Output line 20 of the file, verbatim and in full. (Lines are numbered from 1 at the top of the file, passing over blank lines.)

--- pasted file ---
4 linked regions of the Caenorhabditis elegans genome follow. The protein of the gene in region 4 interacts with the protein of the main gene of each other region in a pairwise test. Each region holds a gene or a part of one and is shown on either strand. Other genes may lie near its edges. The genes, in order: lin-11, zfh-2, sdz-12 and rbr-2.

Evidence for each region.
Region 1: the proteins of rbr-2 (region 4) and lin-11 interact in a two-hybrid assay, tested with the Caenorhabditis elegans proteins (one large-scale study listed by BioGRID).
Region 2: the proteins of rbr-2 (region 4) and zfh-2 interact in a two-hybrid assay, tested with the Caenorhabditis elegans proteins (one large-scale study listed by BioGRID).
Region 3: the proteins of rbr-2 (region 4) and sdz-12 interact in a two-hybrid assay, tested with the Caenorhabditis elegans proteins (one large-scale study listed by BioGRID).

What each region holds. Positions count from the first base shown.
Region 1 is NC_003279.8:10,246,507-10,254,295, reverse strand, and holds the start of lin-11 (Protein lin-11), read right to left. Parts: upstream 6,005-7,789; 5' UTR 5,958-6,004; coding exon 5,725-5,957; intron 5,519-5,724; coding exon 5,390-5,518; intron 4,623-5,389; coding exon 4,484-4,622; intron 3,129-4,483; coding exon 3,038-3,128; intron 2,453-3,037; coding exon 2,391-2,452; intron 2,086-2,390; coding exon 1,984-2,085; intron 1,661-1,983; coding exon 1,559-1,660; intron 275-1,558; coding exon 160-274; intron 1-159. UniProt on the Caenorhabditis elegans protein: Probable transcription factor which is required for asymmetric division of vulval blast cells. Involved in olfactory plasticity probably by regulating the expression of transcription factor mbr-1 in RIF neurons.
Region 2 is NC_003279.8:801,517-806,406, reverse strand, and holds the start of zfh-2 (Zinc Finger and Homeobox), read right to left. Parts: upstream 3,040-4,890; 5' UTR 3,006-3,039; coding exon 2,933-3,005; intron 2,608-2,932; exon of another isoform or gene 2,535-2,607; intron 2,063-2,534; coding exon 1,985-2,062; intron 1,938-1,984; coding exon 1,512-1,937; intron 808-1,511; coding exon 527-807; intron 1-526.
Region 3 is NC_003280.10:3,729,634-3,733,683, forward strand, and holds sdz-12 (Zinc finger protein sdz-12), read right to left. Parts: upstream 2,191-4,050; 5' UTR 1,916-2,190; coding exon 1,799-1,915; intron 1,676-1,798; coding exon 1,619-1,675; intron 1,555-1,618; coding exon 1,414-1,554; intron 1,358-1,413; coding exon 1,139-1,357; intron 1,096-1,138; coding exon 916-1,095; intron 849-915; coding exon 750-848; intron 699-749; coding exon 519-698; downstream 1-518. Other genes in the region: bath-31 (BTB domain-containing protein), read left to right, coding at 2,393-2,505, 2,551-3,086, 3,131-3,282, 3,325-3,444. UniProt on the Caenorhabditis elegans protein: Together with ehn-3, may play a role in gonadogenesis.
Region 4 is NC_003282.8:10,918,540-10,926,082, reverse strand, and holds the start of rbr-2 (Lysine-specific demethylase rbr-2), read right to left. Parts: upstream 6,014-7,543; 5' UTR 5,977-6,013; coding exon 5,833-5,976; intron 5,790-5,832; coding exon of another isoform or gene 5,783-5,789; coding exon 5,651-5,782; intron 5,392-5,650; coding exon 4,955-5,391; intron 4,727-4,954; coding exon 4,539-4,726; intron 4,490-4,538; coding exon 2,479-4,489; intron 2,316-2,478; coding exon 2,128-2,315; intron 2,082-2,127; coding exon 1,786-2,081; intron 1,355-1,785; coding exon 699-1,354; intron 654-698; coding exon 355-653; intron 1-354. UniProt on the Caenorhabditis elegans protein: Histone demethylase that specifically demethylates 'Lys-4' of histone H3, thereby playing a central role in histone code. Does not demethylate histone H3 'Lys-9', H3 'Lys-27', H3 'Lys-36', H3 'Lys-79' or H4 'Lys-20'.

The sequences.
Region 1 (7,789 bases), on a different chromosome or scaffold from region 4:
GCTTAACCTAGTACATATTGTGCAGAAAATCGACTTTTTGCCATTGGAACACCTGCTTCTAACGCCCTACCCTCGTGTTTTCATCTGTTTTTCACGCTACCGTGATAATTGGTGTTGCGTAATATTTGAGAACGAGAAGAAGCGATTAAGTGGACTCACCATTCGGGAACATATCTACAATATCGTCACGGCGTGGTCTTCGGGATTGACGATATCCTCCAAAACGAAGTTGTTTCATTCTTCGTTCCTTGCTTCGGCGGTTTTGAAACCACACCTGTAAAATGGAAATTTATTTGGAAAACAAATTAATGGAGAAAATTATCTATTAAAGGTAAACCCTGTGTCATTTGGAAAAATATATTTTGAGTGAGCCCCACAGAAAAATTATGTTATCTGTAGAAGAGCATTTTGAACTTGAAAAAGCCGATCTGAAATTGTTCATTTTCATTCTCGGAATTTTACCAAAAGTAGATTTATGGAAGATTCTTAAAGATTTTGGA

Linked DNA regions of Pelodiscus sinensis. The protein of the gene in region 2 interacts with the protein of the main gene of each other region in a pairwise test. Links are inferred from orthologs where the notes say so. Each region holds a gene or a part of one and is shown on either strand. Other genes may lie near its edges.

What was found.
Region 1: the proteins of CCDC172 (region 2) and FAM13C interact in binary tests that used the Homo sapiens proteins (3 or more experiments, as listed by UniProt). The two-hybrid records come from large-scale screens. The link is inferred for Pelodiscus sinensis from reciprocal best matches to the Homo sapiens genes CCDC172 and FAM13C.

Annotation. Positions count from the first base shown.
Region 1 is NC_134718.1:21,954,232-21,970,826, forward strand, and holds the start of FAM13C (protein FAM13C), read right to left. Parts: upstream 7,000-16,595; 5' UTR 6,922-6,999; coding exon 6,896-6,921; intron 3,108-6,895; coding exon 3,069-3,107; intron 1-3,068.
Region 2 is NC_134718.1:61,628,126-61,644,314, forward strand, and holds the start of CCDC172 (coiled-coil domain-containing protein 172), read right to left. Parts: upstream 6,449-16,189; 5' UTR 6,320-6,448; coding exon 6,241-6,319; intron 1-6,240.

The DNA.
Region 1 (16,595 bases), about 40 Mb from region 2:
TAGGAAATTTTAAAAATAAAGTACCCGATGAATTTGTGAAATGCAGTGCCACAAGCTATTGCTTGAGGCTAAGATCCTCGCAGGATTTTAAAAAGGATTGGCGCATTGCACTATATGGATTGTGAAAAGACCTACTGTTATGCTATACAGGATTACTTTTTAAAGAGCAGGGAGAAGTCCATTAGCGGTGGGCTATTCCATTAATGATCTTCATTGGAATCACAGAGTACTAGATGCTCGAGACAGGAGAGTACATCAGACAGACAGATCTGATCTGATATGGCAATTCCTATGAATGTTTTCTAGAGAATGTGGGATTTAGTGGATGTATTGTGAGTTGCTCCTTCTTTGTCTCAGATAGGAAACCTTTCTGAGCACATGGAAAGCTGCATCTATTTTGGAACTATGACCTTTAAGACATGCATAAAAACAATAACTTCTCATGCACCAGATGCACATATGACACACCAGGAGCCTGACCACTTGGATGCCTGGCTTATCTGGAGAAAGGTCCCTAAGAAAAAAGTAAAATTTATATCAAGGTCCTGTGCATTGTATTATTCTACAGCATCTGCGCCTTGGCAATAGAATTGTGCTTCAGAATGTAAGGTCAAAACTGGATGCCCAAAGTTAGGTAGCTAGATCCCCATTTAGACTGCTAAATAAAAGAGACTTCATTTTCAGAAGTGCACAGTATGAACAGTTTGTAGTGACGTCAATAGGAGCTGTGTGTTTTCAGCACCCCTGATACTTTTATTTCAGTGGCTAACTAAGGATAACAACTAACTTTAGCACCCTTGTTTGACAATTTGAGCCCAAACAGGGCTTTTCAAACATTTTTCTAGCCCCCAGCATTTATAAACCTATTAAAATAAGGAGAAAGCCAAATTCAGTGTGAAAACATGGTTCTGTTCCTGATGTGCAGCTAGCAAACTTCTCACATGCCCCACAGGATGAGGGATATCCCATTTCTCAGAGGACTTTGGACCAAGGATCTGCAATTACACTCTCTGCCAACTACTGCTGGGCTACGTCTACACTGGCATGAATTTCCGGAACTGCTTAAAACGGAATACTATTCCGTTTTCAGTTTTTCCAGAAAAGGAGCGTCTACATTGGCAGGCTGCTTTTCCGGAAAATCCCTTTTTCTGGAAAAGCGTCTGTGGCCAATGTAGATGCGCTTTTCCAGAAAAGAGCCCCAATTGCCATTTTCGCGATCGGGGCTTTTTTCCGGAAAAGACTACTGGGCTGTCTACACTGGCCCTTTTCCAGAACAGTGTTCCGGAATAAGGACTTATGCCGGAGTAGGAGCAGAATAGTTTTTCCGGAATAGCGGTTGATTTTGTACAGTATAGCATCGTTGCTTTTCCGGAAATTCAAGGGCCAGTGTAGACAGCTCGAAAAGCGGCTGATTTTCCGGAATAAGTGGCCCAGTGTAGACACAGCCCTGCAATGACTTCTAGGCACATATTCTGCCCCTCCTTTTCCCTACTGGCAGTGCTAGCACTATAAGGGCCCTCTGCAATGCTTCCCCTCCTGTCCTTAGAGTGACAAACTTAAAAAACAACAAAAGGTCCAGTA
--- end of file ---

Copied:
The DNA.